Health risks and complications are always possible while getting tattoos or piercings. These risks are magnified when it comes to pregnant women, and even though you might think that tattoos and piercings only affect the epidermis layer of the skin, the risks of infection are higher during pregnancy and can cause long term repercussions for the health of both mother and child.
Most tattoo parlors and artists have the policy of not tattooing or piercing pregnant women.
A pregnant woman’s body is already under the stress of adapting to a growing baby inside her fetus and all the nutrition and healing is focused on the baby. Therefore getting a tattoo or puncturing the skin for a piercing causes stress and pain and the body needs to recover from it which could compromise the health of the fetus and the mother.
The best way to deal with it is to wait until the delivery of the baby so that there are no risks involved. A pregnant woman’s body is more prone to infections and diseases and could react adversely to tattoos and piercings during the months of pregnancy.
Precautions While Getting a Tattoo or Piercing
Opinions are divided and while some doctors will strictly tell you not to get inked or pierced during pregnancy, some might give you the go-ahead.
However, if you are fully bent on getting a tattoo or piercing while being pregnant, make sure that your artist strictly follows these guidelines:
- The artist should be a licensed practitioner.
- The premise of tattoo parlor is clean including all the floors and surfaces.
- Gloves are worn by the artist at all times during the procedure.
- A sterilizing unit for sterilizing equipment is present.
- Equipment used, especially needles are unused, disposable and made for single use.
- Dressings should be sterile and unused.
- Artist should be available at a short notice in case of emergency.
- Your doctor should be on-board with the process and should walk you through all the complications and risks involved.
Risk of Infection
You should be aware of the fact that even though the risk of catching an infection is little, the risk is present and you might end up getting Hepatitis B, Hepatitis C or HIV because of an un-sterilized needle.
There is almost no information available about the side effects of chemicals used in inks and skin dyes during pregnancy. So it is possible that the development of baby during first 12 weeks might be affected.
Effects on the health of baby and risks are unknown, therefore waiting until the delivery is done is the best course of action.
Alternatives to Getting a Tattoo
Using Henna instead of getting permanent tattoos during pregnancy is a much better and safer alternative. It stains the skin orange, red or brown color and only lasts one to four weeks at maximum.
This practice is very common in Egypt and much of Middle East. However be sure to not use black Henna as it contains para-phenyldiamine (PPD) which is a very harmful chemical that can cause blisters and burns on the skin and reactions that are very hard to diagnose and treat.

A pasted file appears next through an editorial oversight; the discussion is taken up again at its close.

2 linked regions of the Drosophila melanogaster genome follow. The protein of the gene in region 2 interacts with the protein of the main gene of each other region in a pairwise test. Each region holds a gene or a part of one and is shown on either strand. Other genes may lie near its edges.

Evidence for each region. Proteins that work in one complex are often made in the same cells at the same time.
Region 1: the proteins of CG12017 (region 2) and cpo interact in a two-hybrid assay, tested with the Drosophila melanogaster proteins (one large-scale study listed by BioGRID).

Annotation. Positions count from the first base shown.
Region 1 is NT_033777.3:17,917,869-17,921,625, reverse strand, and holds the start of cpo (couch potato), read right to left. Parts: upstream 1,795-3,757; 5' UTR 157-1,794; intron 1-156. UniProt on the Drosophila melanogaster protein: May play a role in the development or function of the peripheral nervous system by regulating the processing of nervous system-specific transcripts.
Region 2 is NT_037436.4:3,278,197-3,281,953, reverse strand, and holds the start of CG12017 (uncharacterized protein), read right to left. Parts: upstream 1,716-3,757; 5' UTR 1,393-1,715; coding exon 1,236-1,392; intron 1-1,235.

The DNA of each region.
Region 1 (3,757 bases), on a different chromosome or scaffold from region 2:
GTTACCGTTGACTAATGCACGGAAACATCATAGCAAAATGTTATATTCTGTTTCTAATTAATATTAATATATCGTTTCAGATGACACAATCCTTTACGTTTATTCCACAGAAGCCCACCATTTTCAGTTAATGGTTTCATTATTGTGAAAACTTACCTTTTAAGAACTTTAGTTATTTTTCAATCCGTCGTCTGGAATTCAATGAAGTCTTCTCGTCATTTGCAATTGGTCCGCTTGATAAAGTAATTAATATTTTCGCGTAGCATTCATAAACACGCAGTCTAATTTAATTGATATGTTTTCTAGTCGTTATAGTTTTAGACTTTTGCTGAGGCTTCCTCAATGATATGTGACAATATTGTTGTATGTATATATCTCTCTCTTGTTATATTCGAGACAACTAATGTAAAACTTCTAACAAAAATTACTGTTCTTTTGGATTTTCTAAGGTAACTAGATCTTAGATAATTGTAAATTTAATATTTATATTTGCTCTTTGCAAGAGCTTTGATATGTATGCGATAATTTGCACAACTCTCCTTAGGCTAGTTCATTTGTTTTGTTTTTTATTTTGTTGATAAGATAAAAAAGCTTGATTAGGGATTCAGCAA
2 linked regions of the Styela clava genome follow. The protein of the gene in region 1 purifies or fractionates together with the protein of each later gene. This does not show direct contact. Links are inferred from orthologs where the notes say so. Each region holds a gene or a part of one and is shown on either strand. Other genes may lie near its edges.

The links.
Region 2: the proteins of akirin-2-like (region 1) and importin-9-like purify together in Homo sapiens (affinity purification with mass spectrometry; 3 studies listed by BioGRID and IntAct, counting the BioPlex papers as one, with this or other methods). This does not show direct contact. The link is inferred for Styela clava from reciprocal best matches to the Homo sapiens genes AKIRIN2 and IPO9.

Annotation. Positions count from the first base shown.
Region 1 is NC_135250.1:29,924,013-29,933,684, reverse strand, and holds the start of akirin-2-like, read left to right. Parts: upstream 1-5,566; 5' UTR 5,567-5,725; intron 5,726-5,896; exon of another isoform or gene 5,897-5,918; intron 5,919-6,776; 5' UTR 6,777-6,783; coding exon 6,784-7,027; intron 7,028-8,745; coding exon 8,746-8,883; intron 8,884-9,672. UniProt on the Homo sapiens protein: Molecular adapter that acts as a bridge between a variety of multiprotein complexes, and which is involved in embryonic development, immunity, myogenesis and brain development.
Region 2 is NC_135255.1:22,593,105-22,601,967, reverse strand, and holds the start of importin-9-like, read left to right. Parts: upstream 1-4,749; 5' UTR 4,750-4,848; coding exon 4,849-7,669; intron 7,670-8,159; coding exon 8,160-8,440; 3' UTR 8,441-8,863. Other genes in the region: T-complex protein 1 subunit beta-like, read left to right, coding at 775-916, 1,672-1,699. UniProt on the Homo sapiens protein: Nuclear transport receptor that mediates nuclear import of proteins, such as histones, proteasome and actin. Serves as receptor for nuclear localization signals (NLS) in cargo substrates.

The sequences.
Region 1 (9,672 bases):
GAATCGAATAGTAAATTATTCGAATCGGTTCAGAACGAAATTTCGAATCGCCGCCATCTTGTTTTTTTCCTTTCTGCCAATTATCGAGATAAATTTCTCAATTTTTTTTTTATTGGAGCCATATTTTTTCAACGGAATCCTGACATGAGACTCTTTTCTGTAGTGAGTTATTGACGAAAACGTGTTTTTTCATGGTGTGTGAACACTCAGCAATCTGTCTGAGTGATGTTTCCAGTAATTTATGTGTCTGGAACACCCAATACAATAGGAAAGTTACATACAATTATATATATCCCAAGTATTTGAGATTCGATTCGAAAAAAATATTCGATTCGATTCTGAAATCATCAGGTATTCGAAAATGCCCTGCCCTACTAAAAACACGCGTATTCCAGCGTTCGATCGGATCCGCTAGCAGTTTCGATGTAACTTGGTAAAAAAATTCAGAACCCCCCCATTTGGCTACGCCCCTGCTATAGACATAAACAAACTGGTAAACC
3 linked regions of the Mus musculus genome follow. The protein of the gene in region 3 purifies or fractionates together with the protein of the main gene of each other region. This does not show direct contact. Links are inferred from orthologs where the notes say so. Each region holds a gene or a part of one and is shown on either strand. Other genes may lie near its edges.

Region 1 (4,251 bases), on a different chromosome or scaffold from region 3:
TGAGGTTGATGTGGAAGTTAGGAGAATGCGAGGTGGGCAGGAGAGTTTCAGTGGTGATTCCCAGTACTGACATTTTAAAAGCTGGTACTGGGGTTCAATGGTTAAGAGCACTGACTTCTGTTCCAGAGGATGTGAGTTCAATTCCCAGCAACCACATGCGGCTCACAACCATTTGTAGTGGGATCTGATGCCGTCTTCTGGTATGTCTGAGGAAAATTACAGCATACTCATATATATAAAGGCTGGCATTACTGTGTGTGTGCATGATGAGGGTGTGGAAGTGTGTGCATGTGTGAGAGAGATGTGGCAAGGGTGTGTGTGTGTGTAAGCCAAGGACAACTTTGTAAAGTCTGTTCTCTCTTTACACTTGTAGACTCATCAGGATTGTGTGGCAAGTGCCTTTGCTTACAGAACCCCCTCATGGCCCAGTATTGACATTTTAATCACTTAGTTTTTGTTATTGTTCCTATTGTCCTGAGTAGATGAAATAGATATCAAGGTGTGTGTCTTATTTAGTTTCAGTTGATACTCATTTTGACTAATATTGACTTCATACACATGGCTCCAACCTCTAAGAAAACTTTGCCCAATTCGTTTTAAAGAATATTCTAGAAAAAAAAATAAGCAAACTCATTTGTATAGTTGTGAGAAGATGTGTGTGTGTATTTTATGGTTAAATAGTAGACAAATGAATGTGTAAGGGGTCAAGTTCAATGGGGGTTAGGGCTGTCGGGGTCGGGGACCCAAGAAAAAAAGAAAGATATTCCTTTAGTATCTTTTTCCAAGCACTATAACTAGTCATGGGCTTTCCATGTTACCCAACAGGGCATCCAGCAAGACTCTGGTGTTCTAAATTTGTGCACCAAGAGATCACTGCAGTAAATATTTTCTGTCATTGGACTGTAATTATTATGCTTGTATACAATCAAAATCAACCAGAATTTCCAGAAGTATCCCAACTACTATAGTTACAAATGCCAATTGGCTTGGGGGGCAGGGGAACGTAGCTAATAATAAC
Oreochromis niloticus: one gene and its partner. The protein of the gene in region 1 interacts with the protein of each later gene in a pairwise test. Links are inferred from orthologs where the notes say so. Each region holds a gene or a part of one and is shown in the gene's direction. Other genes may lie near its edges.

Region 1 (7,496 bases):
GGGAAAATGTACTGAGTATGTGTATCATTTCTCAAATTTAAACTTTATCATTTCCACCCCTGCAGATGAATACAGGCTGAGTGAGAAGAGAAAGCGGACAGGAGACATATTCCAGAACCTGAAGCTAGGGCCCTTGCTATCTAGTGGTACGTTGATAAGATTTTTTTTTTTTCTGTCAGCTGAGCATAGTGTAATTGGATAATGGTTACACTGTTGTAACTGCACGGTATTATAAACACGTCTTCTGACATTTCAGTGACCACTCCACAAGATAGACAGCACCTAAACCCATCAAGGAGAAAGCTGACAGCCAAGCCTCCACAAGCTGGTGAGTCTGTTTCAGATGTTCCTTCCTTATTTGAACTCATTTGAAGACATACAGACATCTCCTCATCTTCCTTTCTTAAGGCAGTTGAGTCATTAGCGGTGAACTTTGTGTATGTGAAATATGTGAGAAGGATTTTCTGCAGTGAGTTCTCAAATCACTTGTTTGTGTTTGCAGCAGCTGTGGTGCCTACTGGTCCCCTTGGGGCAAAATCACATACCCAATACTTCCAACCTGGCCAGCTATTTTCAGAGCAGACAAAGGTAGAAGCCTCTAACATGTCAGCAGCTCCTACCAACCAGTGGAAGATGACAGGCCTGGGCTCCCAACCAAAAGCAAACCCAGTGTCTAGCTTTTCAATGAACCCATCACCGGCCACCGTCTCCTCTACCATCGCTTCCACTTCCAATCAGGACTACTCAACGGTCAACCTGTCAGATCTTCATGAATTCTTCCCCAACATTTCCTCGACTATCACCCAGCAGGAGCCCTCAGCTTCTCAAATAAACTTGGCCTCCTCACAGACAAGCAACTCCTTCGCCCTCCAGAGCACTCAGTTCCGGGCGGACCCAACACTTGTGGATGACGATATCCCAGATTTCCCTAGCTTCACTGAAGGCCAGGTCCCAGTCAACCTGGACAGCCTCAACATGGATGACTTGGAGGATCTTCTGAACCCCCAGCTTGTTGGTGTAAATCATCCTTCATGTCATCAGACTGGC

Pre-existing Tattoos and Piercings
One of the most common concerns among pregnant women is about tattoos and body piercings that they already have.
An existing tattoo will not cause any problems during pregnancy however if it’s on your belly, the tattoo will stretch with your skin as weeks go by and might alter the appearance of your tattoo.
The risk with existing body piercings are greater as compared to tattoos. Existing piercings aren’t much of a problem for your baby’s health, however as your body undergoes changes these piercings might become uncomfortable or develop redness or an itch.
Advices are different, for different types of body piercing. Below is a list of precautions and advices that you should follow during different stages of pregnancy.
- Nipple piercings: Nipple piercings aren’t much of a problem during pregnancy, but should be removed so that the hole can fill and won’t be a bother during breast feeding stages. A nipple piercing is not only harmful for a breast feeding baby, but can also cause the milk to leak if the hole is not filled.
- Belly piercings: Belly piercings are the most important type of body piercing in terms of care to be exercised. During pregnancy, belly is the part that undergoes most radical change and as a result piercings on it become uncomfortable so it should be removed. However, if the piercing is relatively new and you do not want to undergo the process of getting it pierced again, Teflon body jewelry is your best bet as it prevents the hole from closing and stretches easily along with the skin.
- Genital piercings: Pregnancy can cause extra sensitivity which means that genital piercings might no longer be comfortable. In that case, you should remove them. However, the closer you get to your due date, the risks posed by genital piercings increase. Stretching and tugging of the skin that occurs during childbirth can lead to jewelry being torn out which may cause excessive bleeding and vaginal trauma.
- Other piercings: If you have piercing on any other part of the body such as nose, lip, ear or brows, the chances of these piercings causing discomfort are very low and in most cases don’t need to be removed but in some cases, sensitivity of the body increases during pregnancy and piercings can become uncomfortable in which case they should be removed.
If you feel any of your piercings become red or sore, talk to your doctor about it. Extra care must be exercised while cleaning the piercings and soap and warm water should be used to make sure there is no risk of infections.
Belly piercings are more prone to infections since belly buttons have the tendency to collect bacteria, therefore they should be cleaned more often than others.
Exercising care and precaution is necessary and decisions related to tattoos and body piercings during and after pregnancy should be made after discussions with your healthcare advisor and tattoo experts.